Samihah Zaman Image Credit: Supplied

Abu Dhabi: The start of the new year has truly felt like a turning point. After what can only be called an insane 2020, I received the second shot of my COVID-19 vaccine on January 2.

Based on what I’ve read so far, my immune system is still working up to its highest level of protection against COVID-19. Yet, the sense of relief I already feel is precious.

It’s not because I feel that the world has defeated this pandemic-causing virus. We are still donning masks before stepping out, and diligently sanitising groceries brought home. Much of the globe is also fighting hard to overcome the pandemic: I hear from relatives elsewhere about national lockdowns and vaccine access difficulties.

This is why I feel the UAE has given us an early chance at serenity. From the start of the pandemic, I’ve noted the myriad initiatives that have been undertaken – mass screening campaigns, research on a multitude of therapeutic approaches, and the highest levels of care for the affected. Now, vaccines that protect are available to all residents free of charge. 

Even more comforting is the fact that the rest of my family in the UAE has also been vaccinated, including my parents. Certainly, relief would have eluded me if my parents hadn’t received the vaccine. They are older, and by that very token, could suffer more if infected by COVID-19. And although we’ve kept to ourselves as much as possible since the pandemic hit, there really is no telling how the coronavirus can affect you.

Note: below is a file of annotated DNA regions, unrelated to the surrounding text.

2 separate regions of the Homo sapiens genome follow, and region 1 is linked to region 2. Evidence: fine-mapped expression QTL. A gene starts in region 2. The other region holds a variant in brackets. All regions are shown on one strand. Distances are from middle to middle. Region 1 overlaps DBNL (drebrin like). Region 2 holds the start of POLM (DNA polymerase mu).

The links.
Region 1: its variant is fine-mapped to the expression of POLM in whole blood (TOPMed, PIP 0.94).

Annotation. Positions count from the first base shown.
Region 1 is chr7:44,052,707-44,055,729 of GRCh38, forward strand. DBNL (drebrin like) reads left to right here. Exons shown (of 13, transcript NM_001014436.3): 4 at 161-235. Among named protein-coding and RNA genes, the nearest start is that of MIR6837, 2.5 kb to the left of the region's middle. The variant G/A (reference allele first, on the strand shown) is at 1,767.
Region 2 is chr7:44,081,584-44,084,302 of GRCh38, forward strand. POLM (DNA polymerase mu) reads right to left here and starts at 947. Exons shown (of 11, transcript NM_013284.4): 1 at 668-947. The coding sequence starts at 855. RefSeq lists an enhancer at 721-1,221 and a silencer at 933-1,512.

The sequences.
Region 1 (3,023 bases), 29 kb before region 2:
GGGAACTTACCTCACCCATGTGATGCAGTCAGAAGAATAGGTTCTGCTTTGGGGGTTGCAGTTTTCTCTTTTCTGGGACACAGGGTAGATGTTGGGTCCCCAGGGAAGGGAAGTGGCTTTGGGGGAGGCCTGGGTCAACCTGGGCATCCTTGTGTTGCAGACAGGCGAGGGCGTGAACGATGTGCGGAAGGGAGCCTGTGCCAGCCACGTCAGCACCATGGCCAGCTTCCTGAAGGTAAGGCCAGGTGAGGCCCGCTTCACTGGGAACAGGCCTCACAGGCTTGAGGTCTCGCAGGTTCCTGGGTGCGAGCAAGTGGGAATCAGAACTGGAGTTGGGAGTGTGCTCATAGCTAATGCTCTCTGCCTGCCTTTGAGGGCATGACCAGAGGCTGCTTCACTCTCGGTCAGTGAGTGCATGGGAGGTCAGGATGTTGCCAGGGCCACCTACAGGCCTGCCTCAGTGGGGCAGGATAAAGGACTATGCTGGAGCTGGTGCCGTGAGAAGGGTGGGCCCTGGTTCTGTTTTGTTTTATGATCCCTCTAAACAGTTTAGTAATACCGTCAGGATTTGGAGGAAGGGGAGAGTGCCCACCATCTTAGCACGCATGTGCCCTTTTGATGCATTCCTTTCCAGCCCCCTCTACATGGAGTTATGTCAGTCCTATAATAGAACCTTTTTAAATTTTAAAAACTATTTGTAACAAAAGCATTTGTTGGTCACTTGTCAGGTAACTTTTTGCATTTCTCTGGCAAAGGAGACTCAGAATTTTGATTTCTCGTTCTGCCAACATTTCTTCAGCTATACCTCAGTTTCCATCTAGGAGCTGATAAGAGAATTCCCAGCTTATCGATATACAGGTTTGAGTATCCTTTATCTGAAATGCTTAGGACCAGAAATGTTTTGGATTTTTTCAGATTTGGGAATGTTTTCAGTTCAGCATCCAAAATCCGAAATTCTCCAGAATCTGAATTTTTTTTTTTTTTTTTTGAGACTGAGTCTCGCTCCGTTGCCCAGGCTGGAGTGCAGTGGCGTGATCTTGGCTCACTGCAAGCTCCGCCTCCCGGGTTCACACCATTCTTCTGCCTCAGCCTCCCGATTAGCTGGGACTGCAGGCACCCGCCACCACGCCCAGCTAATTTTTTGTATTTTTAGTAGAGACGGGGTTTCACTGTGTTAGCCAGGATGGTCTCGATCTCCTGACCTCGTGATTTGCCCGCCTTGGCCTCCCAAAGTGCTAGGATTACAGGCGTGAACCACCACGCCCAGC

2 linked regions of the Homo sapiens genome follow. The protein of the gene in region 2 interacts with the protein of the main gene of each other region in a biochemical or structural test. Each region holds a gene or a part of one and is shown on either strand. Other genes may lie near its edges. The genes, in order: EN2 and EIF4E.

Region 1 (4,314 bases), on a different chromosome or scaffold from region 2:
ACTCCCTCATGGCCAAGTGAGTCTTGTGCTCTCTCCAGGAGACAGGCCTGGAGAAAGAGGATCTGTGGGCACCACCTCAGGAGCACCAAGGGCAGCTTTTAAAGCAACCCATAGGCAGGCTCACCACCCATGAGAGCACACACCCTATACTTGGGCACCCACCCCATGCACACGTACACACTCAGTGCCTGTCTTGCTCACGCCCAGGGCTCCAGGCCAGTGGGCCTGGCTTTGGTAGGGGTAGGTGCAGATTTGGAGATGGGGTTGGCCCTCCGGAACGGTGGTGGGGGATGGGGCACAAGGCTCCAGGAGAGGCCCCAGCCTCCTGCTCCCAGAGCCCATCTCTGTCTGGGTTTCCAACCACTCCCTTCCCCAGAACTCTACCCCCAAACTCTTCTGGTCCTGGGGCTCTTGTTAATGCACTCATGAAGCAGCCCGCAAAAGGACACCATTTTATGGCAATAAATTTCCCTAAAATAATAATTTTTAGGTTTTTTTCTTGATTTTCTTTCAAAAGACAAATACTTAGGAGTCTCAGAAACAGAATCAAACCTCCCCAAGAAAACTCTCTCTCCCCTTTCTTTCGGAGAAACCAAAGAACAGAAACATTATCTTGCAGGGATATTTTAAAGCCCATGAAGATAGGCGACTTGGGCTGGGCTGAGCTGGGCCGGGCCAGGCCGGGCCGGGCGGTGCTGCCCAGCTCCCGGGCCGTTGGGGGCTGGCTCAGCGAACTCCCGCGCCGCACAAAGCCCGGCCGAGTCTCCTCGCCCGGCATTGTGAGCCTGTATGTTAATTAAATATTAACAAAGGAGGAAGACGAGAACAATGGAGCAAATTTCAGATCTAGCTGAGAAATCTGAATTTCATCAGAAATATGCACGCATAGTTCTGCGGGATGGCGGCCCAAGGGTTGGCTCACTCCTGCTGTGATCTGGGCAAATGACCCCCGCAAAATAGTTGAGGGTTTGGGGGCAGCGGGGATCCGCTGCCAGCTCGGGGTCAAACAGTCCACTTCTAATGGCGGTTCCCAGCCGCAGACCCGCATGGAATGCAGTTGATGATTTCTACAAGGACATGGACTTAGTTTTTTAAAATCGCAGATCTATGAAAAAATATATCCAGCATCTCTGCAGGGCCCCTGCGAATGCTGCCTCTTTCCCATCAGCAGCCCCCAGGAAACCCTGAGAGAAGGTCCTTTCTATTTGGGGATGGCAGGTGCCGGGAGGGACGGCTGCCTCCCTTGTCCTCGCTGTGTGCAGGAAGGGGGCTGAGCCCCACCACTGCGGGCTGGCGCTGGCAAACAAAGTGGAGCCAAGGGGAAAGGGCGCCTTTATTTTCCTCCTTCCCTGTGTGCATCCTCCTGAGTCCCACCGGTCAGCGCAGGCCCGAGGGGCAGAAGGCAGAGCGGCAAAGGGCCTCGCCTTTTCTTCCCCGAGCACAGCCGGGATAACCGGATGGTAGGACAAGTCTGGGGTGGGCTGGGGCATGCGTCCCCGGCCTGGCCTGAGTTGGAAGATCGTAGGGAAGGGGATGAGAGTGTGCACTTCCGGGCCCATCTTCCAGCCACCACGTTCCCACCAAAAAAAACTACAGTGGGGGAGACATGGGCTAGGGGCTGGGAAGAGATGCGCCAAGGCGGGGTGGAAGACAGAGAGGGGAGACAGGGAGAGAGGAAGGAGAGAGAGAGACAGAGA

So access to these immunisation shots has truly been a blessing.

The vaccination experience itself has also been easy, and has followed much the same set of steps for each of the two doses. At the designated health facility, I had to submit just my Emirates ID. A while later, I was called in by a nurse, who checked my vitals and asked about any allergies and illnesses. After confirming that I had not contracted COVID-19 yet, I was asked to take a pregnancy test: the COVID-19 vaccines in the UAE have not yet been approved for used by pregnant women. A doctor then checked with me to ensure that I was generally healthy, and I was handed a set of consent forms to sign. Before I received the shot, a smiling nurse explained what numbers I could call if I felt any discomfort. A quick pinch in my upper arm for the shot, and that was it.

The consent forms we signed mentioned some minor side effects from the vaccine; I experienced none of them. Instead, having taken my first dose, I only found myself waiting for three weeks to complete the process.

The Al Hosn app on my phone does not yet reflect that I have been vaccinated. The nurse at the facility said it will be 28 days until the letter ‘E’ shows up to confirm that I have received both doses of the COVID-19 vaccine. But I already feel different.

It’s the feeling you get when you give your newborn his first two-month immunisation shots: you know there is still a long way to go for him to grow into a thriving toddler, but you feel safer stepping out of the house with him for a grocery run to a crowded supermarket.